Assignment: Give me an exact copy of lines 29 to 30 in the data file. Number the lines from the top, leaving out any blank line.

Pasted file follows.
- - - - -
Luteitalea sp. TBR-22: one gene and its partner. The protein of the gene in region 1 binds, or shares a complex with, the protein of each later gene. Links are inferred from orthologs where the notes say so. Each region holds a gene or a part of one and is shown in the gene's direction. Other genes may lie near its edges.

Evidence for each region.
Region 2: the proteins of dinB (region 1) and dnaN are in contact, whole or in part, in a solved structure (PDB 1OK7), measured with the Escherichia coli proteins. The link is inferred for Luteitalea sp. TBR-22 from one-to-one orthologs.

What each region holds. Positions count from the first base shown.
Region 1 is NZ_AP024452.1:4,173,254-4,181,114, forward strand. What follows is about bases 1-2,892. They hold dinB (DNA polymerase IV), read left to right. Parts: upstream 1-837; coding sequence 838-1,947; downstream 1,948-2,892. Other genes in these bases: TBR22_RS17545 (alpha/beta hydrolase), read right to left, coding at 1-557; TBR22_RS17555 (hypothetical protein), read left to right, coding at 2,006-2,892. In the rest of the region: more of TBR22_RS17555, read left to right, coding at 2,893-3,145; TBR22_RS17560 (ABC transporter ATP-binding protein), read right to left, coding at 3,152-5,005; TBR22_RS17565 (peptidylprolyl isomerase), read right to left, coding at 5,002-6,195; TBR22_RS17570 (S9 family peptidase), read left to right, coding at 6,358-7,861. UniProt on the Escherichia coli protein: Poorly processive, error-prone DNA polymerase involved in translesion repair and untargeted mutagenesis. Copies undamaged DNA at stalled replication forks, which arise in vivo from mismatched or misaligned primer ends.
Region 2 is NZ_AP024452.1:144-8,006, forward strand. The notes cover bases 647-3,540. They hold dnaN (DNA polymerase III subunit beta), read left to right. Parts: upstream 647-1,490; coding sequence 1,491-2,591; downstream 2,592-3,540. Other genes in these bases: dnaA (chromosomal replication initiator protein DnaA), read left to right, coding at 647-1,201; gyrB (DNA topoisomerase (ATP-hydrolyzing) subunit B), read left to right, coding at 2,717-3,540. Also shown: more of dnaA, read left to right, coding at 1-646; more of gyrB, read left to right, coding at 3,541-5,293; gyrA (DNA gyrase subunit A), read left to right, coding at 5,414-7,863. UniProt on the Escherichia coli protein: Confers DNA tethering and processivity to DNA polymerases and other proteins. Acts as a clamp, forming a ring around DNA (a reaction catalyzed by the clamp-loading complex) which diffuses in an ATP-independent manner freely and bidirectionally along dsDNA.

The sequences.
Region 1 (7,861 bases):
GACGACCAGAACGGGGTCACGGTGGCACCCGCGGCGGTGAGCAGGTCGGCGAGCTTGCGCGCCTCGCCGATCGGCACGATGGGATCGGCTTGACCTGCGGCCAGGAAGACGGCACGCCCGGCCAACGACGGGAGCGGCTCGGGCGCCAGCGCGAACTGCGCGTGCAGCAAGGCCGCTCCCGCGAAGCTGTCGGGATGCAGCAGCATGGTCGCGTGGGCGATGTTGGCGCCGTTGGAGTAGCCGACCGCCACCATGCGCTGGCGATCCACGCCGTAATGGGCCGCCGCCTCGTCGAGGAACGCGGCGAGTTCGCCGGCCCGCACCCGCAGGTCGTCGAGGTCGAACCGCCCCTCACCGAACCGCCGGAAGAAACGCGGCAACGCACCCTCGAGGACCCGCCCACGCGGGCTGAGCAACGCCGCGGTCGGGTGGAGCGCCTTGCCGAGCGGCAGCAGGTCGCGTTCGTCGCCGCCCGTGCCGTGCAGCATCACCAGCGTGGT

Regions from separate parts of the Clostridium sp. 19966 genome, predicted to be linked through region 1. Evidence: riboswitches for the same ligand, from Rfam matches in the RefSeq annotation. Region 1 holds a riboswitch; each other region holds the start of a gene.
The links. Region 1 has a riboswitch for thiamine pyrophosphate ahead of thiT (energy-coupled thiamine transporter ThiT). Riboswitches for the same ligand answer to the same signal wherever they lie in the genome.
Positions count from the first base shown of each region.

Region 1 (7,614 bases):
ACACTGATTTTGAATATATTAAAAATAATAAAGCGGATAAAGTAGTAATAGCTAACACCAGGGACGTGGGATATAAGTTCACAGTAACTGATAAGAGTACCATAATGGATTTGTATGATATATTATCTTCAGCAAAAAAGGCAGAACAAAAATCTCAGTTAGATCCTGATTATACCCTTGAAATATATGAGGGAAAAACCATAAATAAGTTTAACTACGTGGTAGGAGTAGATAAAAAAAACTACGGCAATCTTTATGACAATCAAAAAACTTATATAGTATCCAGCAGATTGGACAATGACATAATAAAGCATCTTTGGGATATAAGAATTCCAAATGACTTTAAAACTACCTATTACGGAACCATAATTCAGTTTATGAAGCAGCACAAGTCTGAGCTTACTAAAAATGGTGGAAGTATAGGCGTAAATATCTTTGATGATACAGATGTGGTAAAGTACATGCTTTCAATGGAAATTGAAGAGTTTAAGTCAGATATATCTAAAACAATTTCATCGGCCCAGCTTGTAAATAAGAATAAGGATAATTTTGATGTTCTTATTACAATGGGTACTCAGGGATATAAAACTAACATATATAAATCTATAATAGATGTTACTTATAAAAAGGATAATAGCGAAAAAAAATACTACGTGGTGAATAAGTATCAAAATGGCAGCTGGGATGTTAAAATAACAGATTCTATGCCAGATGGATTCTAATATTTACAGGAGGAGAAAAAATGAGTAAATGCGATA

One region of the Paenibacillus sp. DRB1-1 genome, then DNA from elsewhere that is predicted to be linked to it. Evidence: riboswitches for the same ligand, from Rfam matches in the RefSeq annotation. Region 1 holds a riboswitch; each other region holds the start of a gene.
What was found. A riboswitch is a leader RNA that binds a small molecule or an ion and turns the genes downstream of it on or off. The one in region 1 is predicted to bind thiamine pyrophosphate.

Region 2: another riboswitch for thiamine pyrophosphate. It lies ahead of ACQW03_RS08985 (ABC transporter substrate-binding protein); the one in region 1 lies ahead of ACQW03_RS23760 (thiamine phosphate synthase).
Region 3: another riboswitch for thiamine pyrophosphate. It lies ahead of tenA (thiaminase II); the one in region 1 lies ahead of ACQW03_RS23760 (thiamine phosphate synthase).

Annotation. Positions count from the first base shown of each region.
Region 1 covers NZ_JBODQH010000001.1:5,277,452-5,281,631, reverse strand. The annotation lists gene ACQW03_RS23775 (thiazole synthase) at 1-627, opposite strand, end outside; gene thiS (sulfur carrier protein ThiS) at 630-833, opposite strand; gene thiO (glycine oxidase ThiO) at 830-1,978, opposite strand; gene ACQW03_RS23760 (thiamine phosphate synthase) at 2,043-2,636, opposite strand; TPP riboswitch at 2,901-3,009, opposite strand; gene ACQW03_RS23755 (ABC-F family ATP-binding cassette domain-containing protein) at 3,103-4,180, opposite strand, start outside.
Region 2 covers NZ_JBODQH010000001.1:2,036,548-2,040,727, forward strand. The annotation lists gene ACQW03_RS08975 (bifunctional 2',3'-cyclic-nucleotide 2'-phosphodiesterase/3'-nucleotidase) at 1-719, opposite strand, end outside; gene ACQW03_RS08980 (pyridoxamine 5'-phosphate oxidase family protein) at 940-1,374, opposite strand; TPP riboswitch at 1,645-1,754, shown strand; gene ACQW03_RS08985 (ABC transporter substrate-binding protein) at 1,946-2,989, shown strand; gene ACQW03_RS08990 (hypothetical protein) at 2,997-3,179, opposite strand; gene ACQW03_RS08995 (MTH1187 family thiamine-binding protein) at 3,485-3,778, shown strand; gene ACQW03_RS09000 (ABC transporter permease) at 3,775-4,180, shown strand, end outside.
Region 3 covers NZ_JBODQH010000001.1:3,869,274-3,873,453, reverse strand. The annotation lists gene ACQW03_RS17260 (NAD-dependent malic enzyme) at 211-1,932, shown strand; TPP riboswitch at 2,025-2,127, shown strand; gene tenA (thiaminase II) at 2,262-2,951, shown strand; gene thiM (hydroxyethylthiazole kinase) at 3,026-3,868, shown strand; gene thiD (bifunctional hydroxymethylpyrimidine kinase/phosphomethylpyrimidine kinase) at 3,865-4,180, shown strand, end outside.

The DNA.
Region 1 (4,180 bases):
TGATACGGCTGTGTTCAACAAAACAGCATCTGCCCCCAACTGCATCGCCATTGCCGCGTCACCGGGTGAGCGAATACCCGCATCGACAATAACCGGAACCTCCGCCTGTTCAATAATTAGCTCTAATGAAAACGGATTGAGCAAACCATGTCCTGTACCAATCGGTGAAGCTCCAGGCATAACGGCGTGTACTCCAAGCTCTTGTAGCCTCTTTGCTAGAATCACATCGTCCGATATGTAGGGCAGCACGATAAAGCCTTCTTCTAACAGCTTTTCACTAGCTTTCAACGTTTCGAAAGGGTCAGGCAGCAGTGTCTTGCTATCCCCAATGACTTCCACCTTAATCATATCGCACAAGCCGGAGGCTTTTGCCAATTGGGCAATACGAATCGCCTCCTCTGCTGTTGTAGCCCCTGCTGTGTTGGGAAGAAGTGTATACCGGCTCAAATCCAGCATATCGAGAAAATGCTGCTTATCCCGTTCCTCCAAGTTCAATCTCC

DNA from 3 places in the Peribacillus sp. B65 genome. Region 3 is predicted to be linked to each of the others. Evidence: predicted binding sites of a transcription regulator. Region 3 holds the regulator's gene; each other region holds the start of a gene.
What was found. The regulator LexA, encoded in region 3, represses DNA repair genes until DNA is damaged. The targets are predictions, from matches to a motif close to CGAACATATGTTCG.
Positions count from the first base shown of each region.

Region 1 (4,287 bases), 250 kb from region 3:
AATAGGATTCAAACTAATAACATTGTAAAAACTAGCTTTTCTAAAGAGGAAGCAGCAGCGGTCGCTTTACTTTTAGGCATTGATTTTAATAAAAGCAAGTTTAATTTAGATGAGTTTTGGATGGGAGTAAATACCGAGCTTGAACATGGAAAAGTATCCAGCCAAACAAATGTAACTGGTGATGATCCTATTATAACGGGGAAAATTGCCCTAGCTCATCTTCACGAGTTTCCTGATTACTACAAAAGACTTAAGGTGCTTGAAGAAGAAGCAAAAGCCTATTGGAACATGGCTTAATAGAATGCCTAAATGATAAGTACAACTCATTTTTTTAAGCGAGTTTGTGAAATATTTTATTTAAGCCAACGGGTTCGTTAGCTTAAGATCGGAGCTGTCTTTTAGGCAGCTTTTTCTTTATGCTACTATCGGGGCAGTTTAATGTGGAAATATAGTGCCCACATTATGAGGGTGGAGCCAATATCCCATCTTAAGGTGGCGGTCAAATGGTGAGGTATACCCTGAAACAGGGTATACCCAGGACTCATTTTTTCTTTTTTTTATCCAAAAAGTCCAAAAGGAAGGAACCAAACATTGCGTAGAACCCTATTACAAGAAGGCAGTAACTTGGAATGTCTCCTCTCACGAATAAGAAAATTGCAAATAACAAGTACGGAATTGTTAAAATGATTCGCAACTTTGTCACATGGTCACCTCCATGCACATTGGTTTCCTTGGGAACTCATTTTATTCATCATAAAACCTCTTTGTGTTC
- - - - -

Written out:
Region 1 (4,287 bases), 250 kb from region 3:
AATAGGATTCAAACTAATAACATTGTAAAAACTAGCTTTTCTAAAGAGGAAGCAGCAGCGGTCGCTTTACTTTTAGGCATTGATTTTAATAAAAGCAAGTTTAATTTAGATGAGTTTTGGATGGGAGTAAATACCGAGCTTGAACATGGAAAAGTATCCAGCCAAACAAATGTAACTGGTGATGATCCTATTATAACGGGGAAAATTGCCCTAGCTCATCTTCACGAGTTTCCTGATTACTACAAAAGACTTAAGGTGCTTGAAGAAGAAGCAAAAGCCTATTGGAACATGGCTTAATAGAATGCCTAAATGATAAGTACAACTCATTTTTTTAAGCGAGTTTGTGAAATATTTTATTTAAGCCAACGGGTTCGTTAGCTTAAGATCGGAGCTGTCTTTTAGGCAGCTTTTTCTTTATGCTACTATCGGGGCAGTTTAATGTGGAAATATAGTGCCCACATTATGAGGGTGGAGCCAATATCCCATCTTAAGGTGGCGGTCAAATGGTGAGGTATACCCTGAAACAGGGTATACCCAGGACTCATTTTTTCTTTTTTTTATCCAAAAAGTCCAAAAGGAAGGAACCAAACATTGCGTAGAACCCTATTACAAGAAGGCAGTAACTTGGAATGTCTCCTCTCACGAATAAGAAAATTGCAAATAACAAGTACGGAATTGTTAAAATGATTCGCAACTTTGTCACATGGTCACCTCCATGCACATTGGTTTCCTTGGGAACTCATTTTATTCATCATAAAACCTCTTTGTGTTC